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In the absence of new work to discuss, we will focus on a local highlight that deserves to be better known and is perfect for a visit on a lazy summer's day.
You can even take a picnic lunch with you to enjoy at Hotere Garden Oputae at Port Chalmers.
The award-winning native garden features four impressive sculptures in one of our most picturesque locations.
It is also a permanent reminder of the conflict between the aims of big business and those of the wider community.
In the late '80s, debate raged over Port Otago's plan to destroy Observation Point, where Ralph Hotere's studio was located.
It was eventually demolished in 1993 and the resulting garden, which opened in late 2005, formed part of the settlement between the two parties.
As a result, two of the works feature dates, that of original creation and that of reconstruction, as all four works had previously been displayed at Hotere's Observation Point studio.
The works are linked not only by their association with Hotere, and this contested location, but also by their engagement with environmental concerns.
Each work inspires consideration of the natural environment and human impact upon it.
Appropriately, the first sculpture you encounter is Ralph Hotere's Black Phoenix II (1991, pictured at right), which like its namesake, arose from the flames.
Its arced form uses part of the hull of the fishing boat Poitrel, which was burnt in a fire at Careys Bay boat-building firm Miller and Tunnage in 1984.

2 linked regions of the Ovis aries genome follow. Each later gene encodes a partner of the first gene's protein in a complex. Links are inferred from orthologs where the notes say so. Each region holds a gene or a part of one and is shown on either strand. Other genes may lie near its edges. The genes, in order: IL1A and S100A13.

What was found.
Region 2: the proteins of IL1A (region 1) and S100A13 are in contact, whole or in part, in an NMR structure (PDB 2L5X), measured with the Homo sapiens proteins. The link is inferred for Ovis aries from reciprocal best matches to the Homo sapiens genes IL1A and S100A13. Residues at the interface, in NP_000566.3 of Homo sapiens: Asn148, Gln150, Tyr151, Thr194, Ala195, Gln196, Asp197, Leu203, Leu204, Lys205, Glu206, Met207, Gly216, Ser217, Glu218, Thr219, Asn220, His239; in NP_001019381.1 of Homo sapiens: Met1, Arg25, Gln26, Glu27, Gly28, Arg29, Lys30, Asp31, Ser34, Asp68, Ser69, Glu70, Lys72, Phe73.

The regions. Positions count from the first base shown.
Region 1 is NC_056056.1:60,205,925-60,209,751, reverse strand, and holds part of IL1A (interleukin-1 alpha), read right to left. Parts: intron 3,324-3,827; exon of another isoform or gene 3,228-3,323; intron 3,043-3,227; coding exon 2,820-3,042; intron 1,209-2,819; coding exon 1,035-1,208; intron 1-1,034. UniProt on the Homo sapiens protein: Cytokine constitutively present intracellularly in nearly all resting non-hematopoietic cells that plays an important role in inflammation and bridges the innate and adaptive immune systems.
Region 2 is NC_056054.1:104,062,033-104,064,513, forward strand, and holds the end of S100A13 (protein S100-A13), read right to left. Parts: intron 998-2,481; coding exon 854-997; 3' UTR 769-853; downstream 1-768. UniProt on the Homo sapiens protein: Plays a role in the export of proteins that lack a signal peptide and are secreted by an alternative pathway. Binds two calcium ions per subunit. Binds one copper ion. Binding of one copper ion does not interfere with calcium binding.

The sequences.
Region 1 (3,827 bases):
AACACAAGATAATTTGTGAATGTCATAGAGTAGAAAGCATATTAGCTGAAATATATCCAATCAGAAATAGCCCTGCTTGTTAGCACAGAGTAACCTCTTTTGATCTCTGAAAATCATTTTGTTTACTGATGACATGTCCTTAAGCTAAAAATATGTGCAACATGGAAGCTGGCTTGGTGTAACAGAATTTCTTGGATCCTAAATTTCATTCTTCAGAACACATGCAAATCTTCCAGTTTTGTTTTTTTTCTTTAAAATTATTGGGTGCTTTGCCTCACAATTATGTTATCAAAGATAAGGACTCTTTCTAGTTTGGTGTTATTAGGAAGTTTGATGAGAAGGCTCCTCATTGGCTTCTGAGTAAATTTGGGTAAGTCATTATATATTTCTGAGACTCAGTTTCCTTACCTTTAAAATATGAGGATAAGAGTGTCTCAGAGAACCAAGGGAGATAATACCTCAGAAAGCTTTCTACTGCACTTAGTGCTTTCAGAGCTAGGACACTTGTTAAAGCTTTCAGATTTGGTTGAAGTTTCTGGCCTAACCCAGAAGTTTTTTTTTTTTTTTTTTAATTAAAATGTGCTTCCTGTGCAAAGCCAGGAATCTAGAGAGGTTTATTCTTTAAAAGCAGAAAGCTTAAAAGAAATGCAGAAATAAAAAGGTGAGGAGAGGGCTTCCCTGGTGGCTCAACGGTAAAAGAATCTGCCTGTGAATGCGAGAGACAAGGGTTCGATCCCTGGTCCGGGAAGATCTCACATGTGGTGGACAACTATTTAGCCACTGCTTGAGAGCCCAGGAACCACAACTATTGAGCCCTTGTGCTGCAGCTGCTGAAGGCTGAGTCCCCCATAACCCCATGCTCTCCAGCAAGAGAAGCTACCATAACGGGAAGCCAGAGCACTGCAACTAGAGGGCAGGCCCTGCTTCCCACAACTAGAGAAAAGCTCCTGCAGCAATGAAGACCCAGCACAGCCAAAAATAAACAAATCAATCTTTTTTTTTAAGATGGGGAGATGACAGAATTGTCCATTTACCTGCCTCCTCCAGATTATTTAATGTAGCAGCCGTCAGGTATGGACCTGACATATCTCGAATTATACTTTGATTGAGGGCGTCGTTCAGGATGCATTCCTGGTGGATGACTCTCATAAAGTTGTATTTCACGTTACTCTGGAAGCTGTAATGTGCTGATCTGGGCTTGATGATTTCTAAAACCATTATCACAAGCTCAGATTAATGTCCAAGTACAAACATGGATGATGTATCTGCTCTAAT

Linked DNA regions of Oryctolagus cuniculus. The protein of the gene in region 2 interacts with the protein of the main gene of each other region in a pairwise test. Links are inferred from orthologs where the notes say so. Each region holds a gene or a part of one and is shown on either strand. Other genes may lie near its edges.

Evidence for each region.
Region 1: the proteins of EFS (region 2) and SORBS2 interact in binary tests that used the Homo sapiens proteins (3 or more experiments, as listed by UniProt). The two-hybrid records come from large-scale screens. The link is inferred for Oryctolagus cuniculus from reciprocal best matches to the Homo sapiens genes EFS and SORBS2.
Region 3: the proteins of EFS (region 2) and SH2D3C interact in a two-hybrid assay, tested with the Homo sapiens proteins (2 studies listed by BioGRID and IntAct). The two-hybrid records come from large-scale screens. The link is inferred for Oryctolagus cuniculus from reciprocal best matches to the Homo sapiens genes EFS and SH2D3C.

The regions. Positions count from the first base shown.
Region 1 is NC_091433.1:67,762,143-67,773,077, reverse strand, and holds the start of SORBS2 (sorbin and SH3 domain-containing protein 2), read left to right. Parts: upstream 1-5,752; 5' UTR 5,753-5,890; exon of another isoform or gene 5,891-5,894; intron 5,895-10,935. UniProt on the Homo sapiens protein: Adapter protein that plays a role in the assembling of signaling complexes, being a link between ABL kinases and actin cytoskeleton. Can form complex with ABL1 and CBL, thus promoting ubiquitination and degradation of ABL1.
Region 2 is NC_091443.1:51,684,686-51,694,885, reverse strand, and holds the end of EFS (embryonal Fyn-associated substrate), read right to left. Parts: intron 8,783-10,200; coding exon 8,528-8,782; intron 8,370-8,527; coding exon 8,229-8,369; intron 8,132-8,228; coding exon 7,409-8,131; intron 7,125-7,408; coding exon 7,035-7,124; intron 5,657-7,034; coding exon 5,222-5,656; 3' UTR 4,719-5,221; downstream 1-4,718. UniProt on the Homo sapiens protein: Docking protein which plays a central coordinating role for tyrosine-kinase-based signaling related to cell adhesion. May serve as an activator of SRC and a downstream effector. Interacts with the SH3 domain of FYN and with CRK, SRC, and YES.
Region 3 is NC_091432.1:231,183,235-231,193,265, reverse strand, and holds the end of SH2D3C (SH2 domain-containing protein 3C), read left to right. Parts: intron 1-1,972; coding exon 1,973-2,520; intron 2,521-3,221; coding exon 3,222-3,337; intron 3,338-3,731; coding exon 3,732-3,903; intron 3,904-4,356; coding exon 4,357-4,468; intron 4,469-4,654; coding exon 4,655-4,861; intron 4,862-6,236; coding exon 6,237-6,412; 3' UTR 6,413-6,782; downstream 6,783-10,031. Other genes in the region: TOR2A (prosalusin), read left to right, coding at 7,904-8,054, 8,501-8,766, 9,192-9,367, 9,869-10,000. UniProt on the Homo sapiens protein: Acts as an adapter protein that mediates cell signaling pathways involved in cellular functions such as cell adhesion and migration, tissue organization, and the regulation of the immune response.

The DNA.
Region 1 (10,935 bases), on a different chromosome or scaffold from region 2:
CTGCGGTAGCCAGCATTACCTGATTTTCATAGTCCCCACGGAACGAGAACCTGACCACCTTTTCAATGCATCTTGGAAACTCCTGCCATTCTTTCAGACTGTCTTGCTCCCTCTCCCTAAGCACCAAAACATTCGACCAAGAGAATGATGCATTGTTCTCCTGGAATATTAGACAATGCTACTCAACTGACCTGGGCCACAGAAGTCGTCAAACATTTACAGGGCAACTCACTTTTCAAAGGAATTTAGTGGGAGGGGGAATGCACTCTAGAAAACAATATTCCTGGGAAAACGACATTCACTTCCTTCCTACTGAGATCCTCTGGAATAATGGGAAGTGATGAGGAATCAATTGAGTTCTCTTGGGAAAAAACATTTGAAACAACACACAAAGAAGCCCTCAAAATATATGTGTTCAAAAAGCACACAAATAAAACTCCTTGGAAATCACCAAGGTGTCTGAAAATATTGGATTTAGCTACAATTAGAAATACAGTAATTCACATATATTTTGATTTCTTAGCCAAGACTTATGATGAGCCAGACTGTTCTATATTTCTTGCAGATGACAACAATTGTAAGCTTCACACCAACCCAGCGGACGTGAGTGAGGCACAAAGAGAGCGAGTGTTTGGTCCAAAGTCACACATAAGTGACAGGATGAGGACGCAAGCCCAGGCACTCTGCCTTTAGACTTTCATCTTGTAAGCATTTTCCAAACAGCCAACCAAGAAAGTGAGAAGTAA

From the charred remains Hotere created odes to nature's regenerative power.
Hotere has added two stainless steel panels emblazoned with textual references to its origins and his now familiar personal iconography.
Red glints through the work in the sunlight where small pieces of red stained glass have been attached to the back of the sculpture.
Turning to the left, we see Chris Booth's Aramoana (1982), an imposing sight.
In form it is reminiscent of a ship's mast and rigging, minus the sail. The vertical central pole bears its name, carved into the wood.
The horizontal beams that project outwards in various directions feature long strings of shells and other beach symbols, further highlighting the specificity of place.
The reference to the vessels that brought us here and that remain central to the life of Port Chalmers is melded with an environmental message.
This piece, too, responds to an important local ecological fight with which both Booth and Hotere were involved.
The plan to build an aluminium smelter at Aramoana so appalled many citizens of the area that they declared their independence and created passports, stamps and other symbols of their dispute with the State.
Shona Rapira Davies, who is of Ngati Wai descent, often references Maori mythology in her work and this piece (left) is no exception.
In They do cut down the poles that hold up the sky (1989), she depicts a male figure standing on his head, with his legs pushed up into the sky, evoking the Maori creation myth in which Ranginui and Papatuanuku are pushed apart by their son Tane, god of the forest.
The title, with its use of the pronoun "they", makes comment on the ecological crimes of Pakeha settlers, who decimated forests in their seemingly endless quest for arable land.
Brick column (1991), by Port Chalmers artist Russell Moses, is a round tower-like work constructed from recycled bricks and a long rusty rod, which balances precariously across the top.
The initial sense of uniformity one gets from the tower is quickly displaced as the viewer notices the individual features of the bricks.
Bricks are symbolic of the land from which they are made but also of human attempts to shape and control that land.
The tower evokes a sense of balance and harmony but also impermanence.
Moses seems to embrace this transience, so at odds with the history of human endeavours.
You are sure to leave Hotere Garden Oputae feeling exceedingly lucky that Ralph Hotere has chosen to share his remarkable collection with the community.